Everyone at the rescue fell in love with this indomitable character, who charms humans and cats alike. Max was their official dog tester, and we can understand why. Despite everything that has happened to him, he is a rough-and-tumble cat with complete self-confidence, and a great sense of humor. Best of all, he adores Sam, and is gentle with our old Finn cat. We are told that it will still take several months for him to heal, and that he needs to keep building strength. He will either be completely fine, or he will always have a limp and an interesting way of arranging his back legs when he rests, a quirky sploot, if you will. Either way, we are keeping him as comfortable as possible as he develops more muscle, even if that requires some time-outs for rest. He doesn’t like that one bit, but Sam appreciates little pieces of peace and quiet.
Our new black cat came to us with the name of Georgie, but was quick to agree to a change. He is Max, king of the Wild Things, who returns home for dinner after his wild rumpus. We are so glad he chose us. For being adults, we aren’t half bad.
Why fit in when you born to stand out?
A few weeks ago, I had the great fortune of visiting Shelly and the Kittens of Oz. There were some bittersweet moments as I delivered the framed portrait I had created of the Jungle Kittens, but there was another reason for my visit.
In November, as I wrote about losing Siberia, I started the blog with Shelly’s voice. I had the cam up as I worked that day, and could hear her speaking gently to mama-cat-to-be Dorothy as she began contractions. The next day, the mother of Oz finally went into long, hard labor, and had no idea what to do with her kittens as they were born. Had Shelly not taken over, none of them would have survived, and that most likely includes Dorothy.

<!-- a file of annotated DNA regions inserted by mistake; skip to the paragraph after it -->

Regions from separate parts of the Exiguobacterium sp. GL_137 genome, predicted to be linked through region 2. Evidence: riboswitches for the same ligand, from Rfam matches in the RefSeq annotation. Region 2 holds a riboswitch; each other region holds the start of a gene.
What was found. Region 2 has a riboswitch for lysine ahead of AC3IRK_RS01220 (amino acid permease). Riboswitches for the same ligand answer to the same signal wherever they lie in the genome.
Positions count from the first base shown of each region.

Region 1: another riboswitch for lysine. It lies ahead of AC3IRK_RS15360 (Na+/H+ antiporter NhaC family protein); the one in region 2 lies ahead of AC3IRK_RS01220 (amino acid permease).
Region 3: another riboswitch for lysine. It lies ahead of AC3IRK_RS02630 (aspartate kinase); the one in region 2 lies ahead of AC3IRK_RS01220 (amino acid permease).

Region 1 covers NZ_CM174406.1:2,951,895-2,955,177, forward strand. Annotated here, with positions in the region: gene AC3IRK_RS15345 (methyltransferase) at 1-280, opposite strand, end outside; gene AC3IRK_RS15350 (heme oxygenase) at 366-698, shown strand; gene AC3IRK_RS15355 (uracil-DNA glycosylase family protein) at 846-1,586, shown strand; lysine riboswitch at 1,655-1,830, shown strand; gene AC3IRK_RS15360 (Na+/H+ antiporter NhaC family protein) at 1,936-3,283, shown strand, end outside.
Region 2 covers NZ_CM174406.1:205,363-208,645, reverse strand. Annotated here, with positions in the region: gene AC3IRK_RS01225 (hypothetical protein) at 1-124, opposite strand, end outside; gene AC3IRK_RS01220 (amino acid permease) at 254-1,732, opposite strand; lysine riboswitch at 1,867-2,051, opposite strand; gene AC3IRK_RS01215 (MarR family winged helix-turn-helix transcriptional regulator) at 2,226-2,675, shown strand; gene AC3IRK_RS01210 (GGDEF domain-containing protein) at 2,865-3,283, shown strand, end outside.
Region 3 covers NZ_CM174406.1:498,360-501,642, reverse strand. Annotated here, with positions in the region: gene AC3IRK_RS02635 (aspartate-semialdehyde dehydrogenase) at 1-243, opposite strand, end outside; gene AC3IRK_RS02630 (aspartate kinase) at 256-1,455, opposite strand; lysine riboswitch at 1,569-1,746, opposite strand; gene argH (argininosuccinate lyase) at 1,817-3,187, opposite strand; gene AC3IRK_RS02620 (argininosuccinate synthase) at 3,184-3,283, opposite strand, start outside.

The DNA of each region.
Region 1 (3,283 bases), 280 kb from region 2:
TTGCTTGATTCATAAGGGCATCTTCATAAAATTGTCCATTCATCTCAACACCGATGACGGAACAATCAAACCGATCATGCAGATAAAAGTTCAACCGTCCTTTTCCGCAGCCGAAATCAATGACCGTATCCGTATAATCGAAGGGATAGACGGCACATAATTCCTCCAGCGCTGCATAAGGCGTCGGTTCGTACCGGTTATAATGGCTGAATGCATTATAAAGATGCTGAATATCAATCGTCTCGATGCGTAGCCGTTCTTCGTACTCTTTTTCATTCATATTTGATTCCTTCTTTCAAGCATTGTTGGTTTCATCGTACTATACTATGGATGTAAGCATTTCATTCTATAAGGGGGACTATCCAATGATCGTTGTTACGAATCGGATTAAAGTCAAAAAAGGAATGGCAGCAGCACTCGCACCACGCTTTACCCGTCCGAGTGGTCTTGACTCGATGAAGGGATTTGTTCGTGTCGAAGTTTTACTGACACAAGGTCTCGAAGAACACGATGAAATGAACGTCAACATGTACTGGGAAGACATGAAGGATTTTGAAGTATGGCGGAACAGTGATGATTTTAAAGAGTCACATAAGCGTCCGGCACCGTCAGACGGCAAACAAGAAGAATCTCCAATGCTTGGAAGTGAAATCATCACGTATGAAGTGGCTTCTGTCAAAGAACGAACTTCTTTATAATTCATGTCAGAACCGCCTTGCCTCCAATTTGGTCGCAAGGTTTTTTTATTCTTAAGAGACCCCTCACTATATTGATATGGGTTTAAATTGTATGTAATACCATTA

I remember how Shelly reacted as she cleaned Marvel and noted that his nose was different. There was no trace of panic, but she was curious. From the very beginning, Shelly saw him as especially cute, and perfect in his own way. We all breathed a sigh of relief when Dr. Ferguson examined him soon after and said that barring anything wrong internally, she thought Marvel would thrive with bottle feedings if he could not nurse. He couldn’t, and Shelly fed him around the clock until he started eating on his own. Everyone watching this unfold was hooked even more than they had been.
Shelly touches countless people through her work with the Langley Animal Protection Society. But there is more to this magic than just fostering on camera. Tiny Kittens engages viewers through our hearts and imaginations, and Marvel became a symbol of something we all want for ourselves.
If we are honest, each one of knows that something about us is different, and may well not be valued by a culture that narrowly defines perfection. No one can ever really fit the definition, but we can waste a good deal of our lives trying to change ourselves and squeeze into a box that is much too small. What if we had someone like Shelly to tell us that we were perfect not in spite of – but because of – our special little nose and mouth (or our unique way of learning, or our strong legs)? What if we knew that we are just fine as we are?
Unless someone like you cares a whole awful lot, it’s not going to get better. It’s not.